FEWER teams, tougher groups and far less wriggle room than in other years, this year's inaugural European Champions Cup looks even harder to win than ever.
Irish teams have traditionally excelled in this competition, being the most consistent country by far despite their scant playing numbers.
With the English and French now flexing their financial muscle. Much has changed and it will be fascinating to see how the Irish teams fare this year.
The Irish provinces are up against the big physical packs of England and the even bigger budgets of the French while very much in transitional mode themselves.
Leinster, like their opponents this Sunday Wasps (RDS Arena, 5.15), go into week one of the new competition in a rather precarious position.
They are practically missing an entire team through injury, including players like Cian Healy, Seán O'Brien, Luke Fitzgerald, Fergus McFadden and others, players who in the past have been key to Leinster's success.
Add in the absence or retirement of world class players like Jonny Sexton, Ica Nacewa, Leo Cullen and the irreplaceable Brian O Driscoll and Leinster face a tough opener.
Leinster supporters, and probably even their coach Matt O'Connor are still unsure as to what Leinster's best team is, and crucial to that is who will fill the most important decision-making position on the park, outhalf.
Is it perhaps the greater experience and game -management skills of Kiwi import Jimmy Gopperth? Or the mercurial talents and game-breaking ability of Irishman Ian Madigan?
Who starts at outhalf depends on many factors, firstly the conditions, secondly what type of game-plan O'Connor wants to play.
My thoughts are that despite last week's impressive display by Madigan in Italy, O'Connor will persist with New Zealander Gopperth, at least to start the match. Gopperth lacks Madigan's overall dynamism, but he is still an experienced game-manager and a good tactical kicker, it also allows O'Connor to incorporate Madigan at 12 where he can add to the Leinster kicking game further out as well as providing more zip in attack.
More significantly it also forces Wasps to look at their defensive options.
Leinster have been slow to start this season and the secret to a win this weekend is to start this match with a patient, tactical kicking game before upping the tempo when the game breaks up.
Leinster has been guilty this year of trying to do too much too early, forcing passes, forcing offloads etc.
Madigan plays flat and on the gainline and in my mind just like last week becomes increasingly more dangerous when the game becomes disjointed later on, when he makes his greatest impact.
That would indicate to me that O'Connor will start with the Kiwi then look to move Madigan in should the spaces on the park start to appear.
Madigan has to be included, so it makes sense to make just one major positional change this late rather than two, especially with Leinster's injury crisis.
One does have to ask the question, however, if the return of Sexton next year is playing on Copperth's mind, as he needs to rediscover some of last year's gamesmanship.
In all the years of European Rugby one thing has remained fairly constant, teams must win all their home games before the disruptions and injuries of the international season.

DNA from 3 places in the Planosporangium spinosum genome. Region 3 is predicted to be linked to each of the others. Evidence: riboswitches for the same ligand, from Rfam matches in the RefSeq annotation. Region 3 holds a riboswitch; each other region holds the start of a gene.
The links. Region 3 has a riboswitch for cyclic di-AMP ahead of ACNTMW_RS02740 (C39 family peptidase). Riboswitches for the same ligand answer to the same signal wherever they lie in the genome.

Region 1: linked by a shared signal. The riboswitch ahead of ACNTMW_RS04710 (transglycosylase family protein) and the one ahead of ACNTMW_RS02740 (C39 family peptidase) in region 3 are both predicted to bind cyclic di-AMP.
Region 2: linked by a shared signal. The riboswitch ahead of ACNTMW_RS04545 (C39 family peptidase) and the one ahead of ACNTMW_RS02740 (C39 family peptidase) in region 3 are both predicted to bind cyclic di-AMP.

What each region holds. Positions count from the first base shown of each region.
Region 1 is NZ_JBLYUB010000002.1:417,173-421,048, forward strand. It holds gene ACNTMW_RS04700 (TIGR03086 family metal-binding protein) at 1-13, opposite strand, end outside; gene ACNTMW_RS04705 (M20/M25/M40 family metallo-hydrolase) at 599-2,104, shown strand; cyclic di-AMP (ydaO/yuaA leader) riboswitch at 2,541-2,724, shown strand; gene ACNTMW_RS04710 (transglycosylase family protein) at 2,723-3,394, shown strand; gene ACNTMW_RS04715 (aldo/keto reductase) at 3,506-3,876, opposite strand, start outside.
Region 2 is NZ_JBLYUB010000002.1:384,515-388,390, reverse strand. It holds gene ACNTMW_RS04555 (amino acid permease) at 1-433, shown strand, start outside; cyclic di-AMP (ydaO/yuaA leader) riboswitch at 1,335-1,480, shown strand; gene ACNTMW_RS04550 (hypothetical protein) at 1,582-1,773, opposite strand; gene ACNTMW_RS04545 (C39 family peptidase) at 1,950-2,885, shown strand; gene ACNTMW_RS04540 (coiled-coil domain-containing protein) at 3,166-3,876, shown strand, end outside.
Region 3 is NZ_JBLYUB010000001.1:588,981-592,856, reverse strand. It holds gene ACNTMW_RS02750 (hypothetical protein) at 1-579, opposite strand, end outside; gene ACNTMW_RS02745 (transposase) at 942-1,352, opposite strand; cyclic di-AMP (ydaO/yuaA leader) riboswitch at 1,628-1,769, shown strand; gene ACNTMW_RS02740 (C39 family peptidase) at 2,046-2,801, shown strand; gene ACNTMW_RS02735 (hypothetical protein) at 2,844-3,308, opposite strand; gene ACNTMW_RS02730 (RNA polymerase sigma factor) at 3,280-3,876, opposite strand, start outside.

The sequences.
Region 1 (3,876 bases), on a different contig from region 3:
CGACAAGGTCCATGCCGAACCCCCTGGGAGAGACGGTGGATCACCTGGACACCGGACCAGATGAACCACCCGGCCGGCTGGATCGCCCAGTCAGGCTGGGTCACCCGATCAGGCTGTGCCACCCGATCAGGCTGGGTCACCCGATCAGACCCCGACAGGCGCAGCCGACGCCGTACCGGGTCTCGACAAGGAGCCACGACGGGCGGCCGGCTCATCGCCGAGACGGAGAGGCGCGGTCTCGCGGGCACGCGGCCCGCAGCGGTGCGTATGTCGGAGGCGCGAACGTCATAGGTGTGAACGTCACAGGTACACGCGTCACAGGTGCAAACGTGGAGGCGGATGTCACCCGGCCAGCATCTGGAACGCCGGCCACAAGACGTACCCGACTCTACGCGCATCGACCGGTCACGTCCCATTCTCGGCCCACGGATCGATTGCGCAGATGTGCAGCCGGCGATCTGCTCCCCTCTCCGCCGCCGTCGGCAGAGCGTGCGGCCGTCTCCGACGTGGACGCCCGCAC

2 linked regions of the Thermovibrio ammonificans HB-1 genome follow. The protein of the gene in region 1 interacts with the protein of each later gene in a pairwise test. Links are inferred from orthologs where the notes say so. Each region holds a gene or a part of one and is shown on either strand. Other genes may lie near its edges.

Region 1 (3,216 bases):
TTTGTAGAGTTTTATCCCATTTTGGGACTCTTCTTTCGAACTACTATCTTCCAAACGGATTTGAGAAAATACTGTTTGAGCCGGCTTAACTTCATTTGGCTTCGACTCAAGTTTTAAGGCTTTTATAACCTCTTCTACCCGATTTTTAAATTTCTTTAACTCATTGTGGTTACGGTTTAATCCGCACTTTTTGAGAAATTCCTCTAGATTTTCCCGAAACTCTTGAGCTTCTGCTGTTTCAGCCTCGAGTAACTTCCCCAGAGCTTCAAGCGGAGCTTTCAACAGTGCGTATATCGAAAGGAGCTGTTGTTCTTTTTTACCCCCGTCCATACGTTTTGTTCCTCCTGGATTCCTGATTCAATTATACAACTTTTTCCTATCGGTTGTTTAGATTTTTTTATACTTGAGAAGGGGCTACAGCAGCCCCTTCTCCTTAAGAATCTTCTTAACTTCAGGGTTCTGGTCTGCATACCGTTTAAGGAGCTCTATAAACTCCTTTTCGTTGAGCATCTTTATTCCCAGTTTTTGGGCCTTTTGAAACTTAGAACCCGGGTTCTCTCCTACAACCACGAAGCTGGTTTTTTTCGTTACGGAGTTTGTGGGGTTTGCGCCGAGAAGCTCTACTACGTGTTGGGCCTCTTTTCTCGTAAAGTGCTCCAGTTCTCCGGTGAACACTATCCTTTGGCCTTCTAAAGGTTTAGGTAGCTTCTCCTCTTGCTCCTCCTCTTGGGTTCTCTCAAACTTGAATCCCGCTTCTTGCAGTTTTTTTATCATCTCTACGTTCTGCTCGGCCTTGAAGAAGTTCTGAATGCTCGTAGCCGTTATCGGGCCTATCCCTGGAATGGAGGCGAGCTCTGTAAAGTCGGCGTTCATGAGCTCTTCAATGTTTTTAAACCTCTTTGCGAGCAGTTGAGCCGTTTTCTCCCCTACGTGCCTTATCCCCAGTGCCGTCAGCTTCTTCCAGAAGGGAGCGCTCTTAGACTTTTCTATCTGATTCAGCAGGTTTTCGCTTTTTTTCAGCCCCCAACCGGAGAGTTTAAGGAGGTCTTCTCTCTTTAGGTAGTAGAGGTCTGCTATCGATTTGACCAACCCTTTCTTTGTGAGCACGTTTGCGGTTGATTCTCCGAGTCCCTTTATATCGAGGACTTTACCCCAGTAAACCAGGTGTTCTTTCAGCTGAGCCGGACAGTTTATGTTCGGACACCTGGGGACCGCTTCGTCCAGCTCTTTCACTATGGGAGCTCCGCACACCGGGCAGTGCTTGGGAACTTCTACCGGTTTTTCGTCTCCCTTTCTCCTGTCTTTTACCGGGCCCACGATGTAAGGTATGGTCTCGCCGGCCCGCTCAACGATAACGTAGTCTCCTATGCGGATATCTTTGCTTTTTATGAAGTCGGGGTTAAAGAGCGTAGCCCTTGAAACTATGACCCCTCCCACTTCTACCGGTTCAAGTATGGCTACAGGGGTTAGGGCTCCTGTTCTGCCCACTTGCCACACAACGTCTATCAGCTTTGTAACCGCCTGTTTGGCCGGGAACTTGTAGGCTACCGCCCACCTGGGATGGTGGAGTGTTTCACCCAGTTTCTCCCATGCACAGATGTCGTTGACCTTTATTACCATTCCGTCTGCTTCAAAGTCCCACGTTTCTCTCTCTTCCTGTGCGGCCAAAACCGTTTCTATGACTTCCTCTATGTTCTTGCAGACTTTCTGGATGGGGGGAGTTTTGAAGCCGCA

Granted, teams have still made it to the knockout stages by losing their first game, but this year's competition is a lot more competitive and the margins much smaller, every bonus point, every try and every point for and against will count.
Lose your first home game and it makes it so much harder to qualify as the pressure just mounts.
Granted Leinster have a little more elbow room than the other Irish teams, especially with fellow group members Castres having a terrible season in the French League and some talk centres on whether or not they will take Europe seriously.
It certainly would not be the first time a French team has concentrated on their domestic competition over Europe.
Wasps come to the Aviva Stadium with a patchy enough start to their own domestic Premiership season. They have appeared very good in parts with impressive results against high flyers Northampton, but then appear inconsistent against lesser teams especially away from home.
But they do possess a healthy number of exciting players and English Internationals.
Like Leinster, Wasps are clearly not at their best, and similar to the Blues are struggling with their confidence - so both teams will see Sunday's clash as an opportunity to kick start their season.
Leinster's game-plan must be to speed up the tempo of the game, kick intelligently early to win back possession, start the game well and eliminate the basic mistakes that have been recently clouding their game.
Wasps coaching team will have watched the latest Munster video and will attack Leinster at the breakdown, in the scrum and in and around the narrow channels of the rucks and mauls where Leinster appear their most vulnerable.
Leinster need to organise their defence in this area far more vigilantly, they need to be quicker and more even in their defensive line speed and also clear the rucks and breakdown area a lot more aggressively than they did against Munster.
Leinster's play functions best on quick ruck ball and moving the bigger English packs around, the home side certainly do not want to get into an arm wrestle with physically bigger teams.
The home side have a history of delivering on the big stage, but they need some of the more inexperienced players to step up.
So Leinster to bounce back from recent average performances with Madigan moving into the talismanic role at outhalf in the second half.
O'Connor's Leinster to win by seven points.